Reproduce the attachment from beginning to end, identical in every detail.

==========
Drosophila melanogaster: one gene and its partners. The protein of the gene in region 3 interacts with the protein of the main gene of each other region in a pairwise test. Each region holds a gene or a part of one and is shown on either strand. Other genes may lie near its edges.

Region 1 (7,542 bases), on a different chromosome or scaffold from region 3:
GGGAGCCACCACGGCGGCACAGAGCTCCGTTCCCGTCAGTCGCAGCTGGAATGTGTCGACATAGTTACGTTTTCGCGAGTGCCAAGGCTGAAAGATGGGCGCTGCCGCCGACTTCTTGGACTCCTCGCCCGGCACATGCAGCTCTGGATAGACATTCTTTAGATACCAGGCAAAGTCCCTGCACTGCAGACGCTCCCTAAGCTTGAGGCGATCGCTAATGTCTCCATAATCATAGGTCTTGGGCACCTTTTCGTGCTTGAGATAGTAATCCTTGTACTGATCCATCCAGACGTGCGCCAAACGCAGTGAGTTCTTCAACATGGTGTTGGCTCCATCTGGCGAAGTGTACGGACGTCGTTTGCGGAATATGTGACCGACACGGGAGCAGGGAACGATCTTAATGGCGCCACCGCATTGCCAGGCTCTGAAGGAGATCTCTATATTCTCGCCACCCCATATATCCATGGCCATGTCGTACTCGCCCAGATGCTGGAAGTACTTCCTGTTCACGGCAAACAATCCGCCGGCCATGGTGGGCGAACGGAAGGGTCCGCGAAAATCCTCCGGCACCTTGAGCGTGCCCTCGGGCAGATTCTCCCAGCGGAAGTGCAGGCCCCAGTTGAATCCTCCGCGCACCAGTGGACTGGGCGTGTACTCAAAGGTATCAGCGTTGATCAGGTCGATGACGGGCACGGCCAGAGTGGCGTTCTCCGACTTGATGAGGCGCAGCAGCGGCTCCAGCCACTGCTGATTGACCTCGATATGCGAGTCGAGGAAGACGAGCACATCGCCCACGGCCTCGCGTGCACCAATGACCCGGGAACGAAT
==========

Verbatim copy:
Drosophila melanogaster: one gene and its partners. The protein of the gene in region 3 interacts with the protein of the main gene of each other region in a pairwise test. Each region holds a gene or a part of one and is shown on either strand. Other genes may lie near its edges.

Region 1 (7,542 bases), on a different chromosome or scaffold from region 3:
GGGAGCCACCACGGCGGCACAGAGCTCCGTTCCCGTCAGTCGCAGCTGGAATGTGTCGACATAGTTACGTTTTCGCGAGTGCCAAGGCTGAAAGATGGGCGCTGCCGCCGACTTCTTGGACTCCTCGCCCGGCACATGCAGCTCTGGATAGACATTCTTTAGATACCAGGCAAAGTCCCTGCACTGCAGACGCTCCCTAAGCTTGAGGCGATCGCTAATGTCTCCATAATCATAGGTCTTGGGCACCTTTTCGTGCTTGAGATAGTAATCCTTGTACTGATCCATCCAGACGTGCGCCAAACGCAGTGAGTTCTTCAACATGGTGTTGGCTCCATCTGGCGAAGTGTACGGACGTCGTTTGCGGAATATGTGACCGACACGGGAGCAGGGAACGATCTTAATGGCGCCACCGCATTGCCAGGCTCTGAAGGAGATCTCTATATTCTCGCCACCCCATATATCCATGGCCATGTCGTACTCGCCCAGATGCTGGAAGTACTTCCTGTTCACGGCAAACAATCCGCCGGCCATGGTGGGCGAACGGAAGGGTCCGCGAAAATCCTCCGGCACCTTGAGCGTGCCCTCGGGCAGATTCTCCCAGCGGAAGTGCAGGCCCCAGTTGAATCCTCCGCGCACCAGTGGACTGGGCGTGTACTCAAAGGTATCAGCGTTGATCAGGTCGATGACGGGCACGGCCAGAGTGGCGTTCTCCGACTTGATGAGGCGCAGCAGCGGCTCCAGCCACTGCTGATTGACCTCGATATGCGAGTCGAGGAAGACGAGCACATCGCCCACGGCCTCGCGTGCACCAATGACCCGGGAACGAAT